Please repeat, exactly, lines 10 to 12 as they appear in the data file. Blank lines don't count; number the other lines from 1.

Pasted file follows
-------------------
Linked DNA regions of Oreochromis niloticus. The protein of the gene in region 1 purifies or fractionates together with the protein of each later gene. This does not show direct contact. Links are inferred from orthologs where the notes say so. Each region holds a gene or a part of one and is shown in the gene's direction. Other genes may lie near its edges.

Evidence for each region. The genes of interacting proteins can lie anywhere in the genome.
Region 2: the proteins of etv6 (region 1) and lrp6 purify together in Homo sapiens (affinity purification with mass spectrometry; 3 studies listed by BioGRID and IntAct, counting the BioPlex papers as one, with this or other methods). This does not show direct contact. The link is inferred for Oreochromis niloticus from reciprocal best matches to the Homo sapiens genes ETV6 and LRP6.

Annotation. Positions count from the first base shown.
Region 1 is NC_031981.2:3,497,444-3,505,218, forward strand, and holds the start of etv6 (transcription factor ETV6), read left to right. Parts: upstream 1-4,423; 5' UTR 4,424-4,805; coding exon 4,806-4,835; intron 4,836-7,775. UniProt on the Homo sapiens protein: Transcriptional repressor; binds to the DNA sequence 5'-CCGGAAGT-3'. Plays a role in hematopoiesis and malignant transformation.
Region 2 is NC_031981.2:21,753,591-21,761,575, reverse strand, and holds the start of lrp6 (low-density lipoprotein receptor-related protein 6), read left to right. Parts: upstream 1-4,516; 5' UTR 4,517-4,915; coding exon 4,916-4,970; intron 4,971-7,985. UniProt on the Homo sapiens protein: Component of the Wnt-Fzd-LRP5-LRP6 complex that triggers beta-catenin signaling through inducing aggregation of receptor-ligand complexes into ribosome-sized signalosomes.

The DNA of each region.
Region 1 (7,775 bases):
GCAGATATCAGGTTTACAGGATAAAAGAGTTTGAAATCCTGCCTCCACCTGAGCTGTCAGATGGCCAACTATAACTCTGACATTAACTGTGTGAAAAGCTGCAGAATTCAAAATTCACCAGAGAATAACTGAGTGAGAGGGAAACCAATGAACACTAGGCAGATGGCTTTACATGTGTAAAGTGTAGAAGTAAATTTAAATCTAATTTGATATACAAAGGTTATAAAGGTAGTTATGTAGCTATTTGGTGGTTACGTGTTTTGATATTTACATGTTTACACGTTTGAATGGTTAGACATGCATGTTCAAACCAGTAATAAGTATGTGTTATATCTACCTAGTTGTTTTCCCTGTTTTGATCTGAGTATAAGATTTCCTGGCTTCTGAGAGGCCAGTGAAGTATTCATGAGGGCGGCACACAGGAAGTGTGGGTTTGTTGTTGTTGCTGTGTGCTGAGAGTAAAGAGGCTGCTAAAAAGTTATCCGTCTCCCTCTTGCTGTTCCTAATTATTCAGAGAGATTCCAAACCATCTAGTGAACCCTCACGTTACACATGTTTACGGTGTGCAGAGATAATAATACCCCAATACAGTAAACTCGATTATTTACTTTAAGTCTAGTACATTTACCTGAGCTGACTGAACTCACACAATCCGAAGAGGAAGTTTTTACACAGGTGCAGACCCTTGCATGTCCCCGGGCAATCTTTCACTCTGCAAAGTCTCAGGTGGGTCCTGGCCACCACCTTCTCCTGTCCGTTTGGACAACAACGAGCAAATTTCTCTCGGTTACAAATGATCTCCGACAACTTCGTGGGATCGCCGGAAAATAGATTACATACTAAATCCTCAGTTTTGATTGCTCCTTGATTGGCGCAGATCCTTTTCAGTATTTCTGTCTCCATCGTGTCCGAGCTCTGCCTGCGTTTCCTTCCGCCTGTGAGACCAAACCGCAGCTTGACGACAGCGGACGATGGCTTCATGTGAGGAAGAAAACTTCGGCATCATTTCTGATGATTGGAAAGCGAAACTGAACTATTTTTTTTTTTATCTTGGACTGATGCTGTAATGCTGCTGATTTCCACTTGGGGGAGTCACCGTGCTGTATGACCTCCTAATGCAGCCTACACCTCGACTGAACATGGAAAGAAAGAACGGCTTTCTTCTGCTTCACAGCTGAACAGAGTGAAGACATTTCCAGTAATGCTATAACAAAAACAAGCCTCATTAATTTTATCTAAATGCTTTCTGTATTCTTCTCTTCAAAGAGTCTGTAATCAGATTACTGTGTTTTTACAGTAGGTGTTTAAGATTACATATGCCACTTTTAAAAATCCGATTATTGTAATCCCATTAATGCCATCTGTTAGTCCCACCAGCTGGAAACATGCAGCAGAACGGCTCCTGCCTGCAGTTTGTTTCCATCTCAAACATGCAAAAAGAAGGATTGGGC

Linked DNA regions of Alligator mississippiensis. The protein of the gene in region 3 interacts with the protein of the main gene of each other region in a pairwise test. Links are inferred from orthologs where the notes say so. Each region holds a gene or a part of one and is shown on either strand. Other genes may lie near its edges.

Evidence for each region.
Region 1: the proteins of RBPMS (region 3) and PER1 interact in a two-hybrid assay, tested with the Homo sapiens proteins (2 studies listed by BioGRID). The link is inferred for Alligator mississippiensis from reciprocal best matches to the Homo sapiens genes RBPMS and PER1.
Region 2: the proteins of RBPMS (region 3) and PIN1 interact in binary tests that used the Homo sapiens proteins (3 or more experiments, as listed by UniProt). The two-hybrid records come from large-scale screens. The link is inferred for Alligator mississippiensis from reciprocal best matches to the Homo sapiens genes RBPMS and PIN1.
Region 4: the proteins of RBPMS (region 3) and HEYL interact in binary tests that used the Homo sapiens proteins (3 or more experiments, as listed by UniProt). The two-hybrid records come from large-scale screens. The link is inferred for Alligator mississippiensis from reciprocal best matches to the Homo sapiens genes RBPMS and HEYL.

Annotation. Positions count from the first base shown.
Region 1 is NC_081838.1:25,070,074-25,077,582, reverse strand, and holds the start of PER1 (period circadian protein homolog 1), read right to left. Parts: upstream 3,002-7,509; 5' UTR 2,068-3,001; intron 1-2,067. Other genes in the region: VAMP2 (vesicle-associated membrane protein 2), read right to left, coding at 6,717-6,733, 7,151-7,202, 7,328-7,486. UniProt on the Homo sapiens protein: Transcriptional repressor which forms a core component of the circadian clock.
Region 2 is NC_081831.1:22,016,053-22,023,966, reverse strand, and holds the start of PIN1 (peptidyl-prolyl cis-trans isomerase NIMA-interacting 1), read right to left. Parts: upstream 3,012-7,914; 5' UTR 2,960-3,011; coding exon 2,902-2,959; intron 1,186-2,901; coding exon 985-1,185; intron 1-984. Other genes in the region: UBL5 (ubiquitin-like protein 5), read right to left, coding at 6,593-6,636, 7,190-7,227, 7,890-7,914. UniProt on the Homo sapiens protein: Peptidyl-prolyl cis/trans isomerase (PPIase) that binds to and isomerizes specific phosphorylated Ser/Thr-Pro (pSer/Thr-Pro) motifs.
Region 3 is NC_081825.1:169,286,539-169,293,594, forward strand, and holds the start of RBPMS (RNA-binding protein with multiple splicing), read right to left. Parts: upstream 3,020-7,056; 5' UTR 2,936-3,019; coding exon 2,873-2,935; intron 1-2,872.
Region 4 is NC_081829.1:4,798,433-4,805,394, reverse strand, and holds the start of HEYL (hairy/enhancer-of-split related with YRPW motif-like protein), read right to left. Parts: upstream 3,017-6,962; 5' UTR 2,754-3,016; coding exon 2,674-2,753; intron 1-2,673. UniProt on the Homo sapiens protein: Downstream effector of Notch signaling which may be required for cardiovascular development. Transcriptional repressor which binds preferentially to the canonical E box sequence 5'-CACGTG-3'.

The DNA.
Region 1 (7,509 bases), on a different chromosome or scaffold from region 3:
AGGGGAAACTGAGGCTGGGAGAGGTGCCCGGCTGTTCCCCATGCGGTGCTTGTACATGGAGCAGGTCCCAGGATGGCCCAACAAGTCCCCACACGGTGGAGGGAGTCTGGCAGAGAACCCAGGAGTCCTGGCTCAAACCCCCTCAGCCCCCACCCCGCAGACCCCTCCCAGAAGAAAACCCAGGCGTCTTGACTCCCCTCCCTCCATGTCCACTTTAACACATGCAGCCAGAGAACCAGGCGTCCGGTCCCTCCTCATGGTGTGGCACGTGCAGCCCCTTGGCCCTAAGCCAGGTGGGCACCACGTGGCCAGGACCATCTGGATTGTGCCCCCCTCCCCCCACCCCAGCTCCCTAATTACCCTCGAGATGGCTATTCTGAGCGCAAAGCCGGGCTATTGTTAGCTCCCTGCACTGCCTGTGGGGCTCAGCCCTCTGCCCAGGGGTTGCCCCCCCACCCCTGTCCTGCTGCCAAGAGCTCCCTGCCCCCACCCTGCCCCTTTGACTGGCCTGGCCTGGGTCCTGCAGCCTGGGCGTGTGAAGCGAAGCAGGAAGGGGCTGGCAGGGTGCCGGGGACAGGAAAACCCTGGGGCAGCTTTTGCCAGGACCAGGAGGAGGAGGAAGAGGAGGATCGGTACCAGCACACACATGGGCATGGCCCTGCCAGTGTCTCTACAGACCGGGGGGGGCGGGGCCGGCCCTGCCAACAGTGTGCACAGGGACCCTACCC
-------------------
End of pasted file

Linked DNA regions of Alligator mississippiensis. The protein of the gene in region 3 interacts with the protein of the main gene of each other region in a pairwise test. Links are inferred from orthologs where the notes say so. Each region holds a gene or a part of one and is shown on either strand. Other genes may lie near its edges.

Evidence for each region.
Region 1: the proteins of RBPMS (region 3) and PER1 interact in a two-hybrid assay, tested with the Homo sapiens proteins (2 studies listed by BioGRID). The link is inferred for Alligator mississippiensis from reciprocal best matches to the Homo sapiens genes RBPMS and PER1.